The Armenian Tradition of Cracking Easter Eggs

Just because Easter has passed doesn’t mean I can’t add another item about it. Right?

Here’s an article I just received from Aghavni Armoudian, Tulsa, OK, about why Armenians crack Easter eggs. I’m sure you still have a few leftover in your refrigerator, don’t you? The next time you crack open an Easter egg, think about this article written by Rev. Dr. George A. Leylegian, and the significance of this very Armenian tradition.

“The Tradition of Cracking Easter Eggs Amongst Armenians”
                                  by Rev. Dr. George A. Leylegian

“Following the crucifixion on Good Friday, the Body of our Lord Jesus Christ was wrapped in a white shroud and placed inside a rock-hewn tomb. The front of the tomb was sealed with a heavy stone, and because it was the Sabbath, the disciples were not able to embalm the body properly. Early on Sunday in the morning, women came out to the tomb hoping to complete the burial, but they were astonished to see that the stone in front of the tomb had been cracked open. When they entered the tomb, they saw the emptied shroud, and were told by the angels that Jesus was not there. He is risen!

As Armenians commemorate the miracle of the Resurrection of Jesus Christ, we exchange the joy with our family and friends by re-enacting the amazing discovery of the emptied tomb on that first Easter. Traditionally, we use onion skins to dye boiled eggs a rich red color (signifying the blood of Christ). The exterior of the hard boiled egg represents the tomb which contained the crucified Body of our Lord. Holding the egg in our right hand, we greet one another saying, “Christ is risen from the dead!” and the others answer, “Blessed is the Resurrection of Christ!” Then, one person strikes the top of the other person’s egg to re-create the sound of that “crack” which opened the tomb. As we remove the shell, we see the egg white which recalls the burial shroud. Then, we remove the shroud to reveal the golden joy of Life, Hope and Resurrection symbolized by the yolk.

May the joyfulness of this Armenian tradition of cracking eggs perpetuate the glory of the Resurrection in our lives on this day and always. Happy Easter!

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  1. Anonymous April 7, 2010 at 3:41 pm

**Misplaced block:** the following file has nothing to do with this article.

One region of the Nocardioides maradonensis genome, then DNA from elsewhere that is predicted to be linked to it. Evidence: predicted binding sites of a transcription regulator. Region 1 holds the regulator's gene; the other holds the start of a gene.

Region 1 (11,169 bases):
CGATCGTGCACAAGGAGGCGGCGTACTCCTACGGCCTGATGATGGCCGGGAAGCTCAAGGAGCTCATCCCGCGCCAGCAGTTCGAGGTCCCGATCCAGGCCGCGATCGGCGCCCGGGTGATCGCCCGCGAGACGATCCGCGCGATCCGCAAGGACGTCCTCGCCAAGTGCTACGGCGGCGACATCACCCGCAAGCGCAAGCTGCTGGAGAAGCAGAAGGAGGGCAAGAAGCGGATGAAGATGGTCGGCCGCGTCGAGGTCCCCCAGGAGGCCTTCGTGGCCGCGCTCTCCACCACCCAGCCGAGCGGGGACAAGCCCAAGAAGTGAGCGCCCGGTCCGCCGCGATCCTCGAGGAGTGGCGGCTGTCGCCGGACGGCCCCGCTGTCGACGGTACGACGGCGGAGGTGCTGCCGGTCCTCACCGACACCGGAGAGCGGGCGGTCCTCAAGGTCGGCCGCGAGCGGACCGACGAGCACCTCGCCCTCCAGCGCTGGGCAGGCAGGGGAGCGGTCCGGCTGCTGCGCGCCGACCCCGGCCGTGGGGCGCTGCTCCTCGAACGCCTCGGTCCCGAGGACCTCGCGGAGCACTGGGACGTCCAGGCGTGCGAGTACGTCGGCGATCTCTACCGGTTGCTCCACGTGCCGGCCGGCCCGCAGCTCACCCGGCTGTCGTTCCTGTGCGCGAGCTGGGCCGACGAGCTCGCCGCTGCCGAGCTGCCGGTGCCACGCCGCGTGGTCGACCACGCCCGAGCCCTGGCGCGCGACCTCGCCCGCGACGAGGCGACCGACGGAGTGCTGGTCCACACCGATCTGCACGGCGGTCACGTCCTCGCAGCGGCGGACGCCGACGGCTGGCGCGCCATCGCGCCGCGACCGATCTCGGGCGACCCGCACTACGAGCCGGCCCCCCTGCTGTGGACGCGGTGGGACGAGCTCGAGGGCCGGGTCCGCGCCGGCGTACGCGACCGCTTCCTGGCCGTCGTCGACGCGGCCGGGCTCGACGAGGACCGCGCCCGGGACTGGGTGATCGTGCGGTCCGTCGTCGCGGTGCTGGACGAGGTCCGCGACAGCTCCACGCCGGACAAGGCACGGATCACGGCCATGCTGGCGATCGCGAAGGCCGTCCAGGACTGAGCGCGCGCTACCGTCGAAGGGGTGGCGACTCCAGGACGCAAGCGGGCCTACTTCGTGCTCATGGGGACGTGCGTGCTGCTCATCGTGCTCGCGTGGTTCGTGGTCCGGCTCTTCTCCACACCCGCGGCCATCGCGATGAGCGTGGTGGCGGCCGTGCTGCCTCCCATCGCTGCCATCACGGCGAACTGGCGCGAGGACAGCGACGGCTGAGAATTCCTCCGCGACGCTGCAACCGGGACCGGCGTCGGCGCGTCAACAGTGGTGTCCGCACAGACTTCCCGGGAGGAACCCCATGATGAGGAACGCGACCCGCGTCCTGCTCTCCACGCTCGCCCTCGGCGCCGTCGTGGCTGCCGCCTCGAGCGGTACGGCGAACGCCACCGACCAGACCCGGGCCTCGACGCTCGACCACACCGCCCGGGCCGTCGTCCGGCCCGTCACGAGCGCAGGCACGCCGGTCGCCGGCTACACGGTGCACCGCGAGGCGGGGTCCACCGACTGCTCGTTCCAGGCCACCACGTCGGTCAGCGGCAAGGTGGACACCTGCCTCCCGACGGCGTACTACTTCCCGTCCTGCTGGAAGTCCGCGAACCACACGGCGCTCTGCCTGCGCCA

I was so so excited to see the article about the Armenian tradition of cracking the Easter eggs!!!…It was so funny because we STILL do that every year…My family of course started doing this when we were kids…and then my Mom had our kids doing this at every Easter Dinner…They loved it…and they STILL do!…Every year..We even went so far as to give a "trophy" to the winner…It's just a little ceramic duck with an inscription that says "Grandma Mary's Annual Egg Cracking Contest"!!…I was thrilled to read how the tradition came about…We love your website!

  2. Anonymous March 31, 2013 at 4:08 pm

    Im , Armenian and Ukrainian and we have our traditionally Easter with both .. we color eggs with wax and different colors, giving the joy of Christ life, then we have cracking of the eggs ,but now I now understand why when young my dad had used the red onions skin color for eggs ,I will included this for my kids. thanks ..and God bless and Happy Easter .

    1. Robyn April 1, 2013 at 8:48 pm

      Thanks for sharing your Ukrainian version of coloring Easter eggs with wax. How nice it is that your family combines two traditions!

  3. Suzy Paboojian-Cole April 3, 2021 at 5:19 pm

    When we were children and colored eggs with pastel colors from a kit with my young aunt, my grandmother would always have a pot of onion skins in which she would die eggs. They weren’t as pretty as the pastel eggs. They were a kind of rust color, the color of dried blood. We did not understand the significance of Christ’s sacrifice, but our grandmother (Medz Myrig) did. And so I carry on her tradition today.

    Also, at the church, the Holy Trinity Armenian Apostolic Church in Fresno, CA, there was the story of “Champion John,” Ruby Alexanian’s father, who always won the egg contests outside on the steep church steps on Easter morning. And so he was called “Champion John.”

    1. Robyn Kalajian April 6, 2021 at 4:25 pm

      Suzy, what lovely memories – and – the tradition of using onion skins for a reddish color to represent Christs’s blood/sacrifice holds true today. By any chance, are you related to Kay Paboojian? He’s a cousin of mine.


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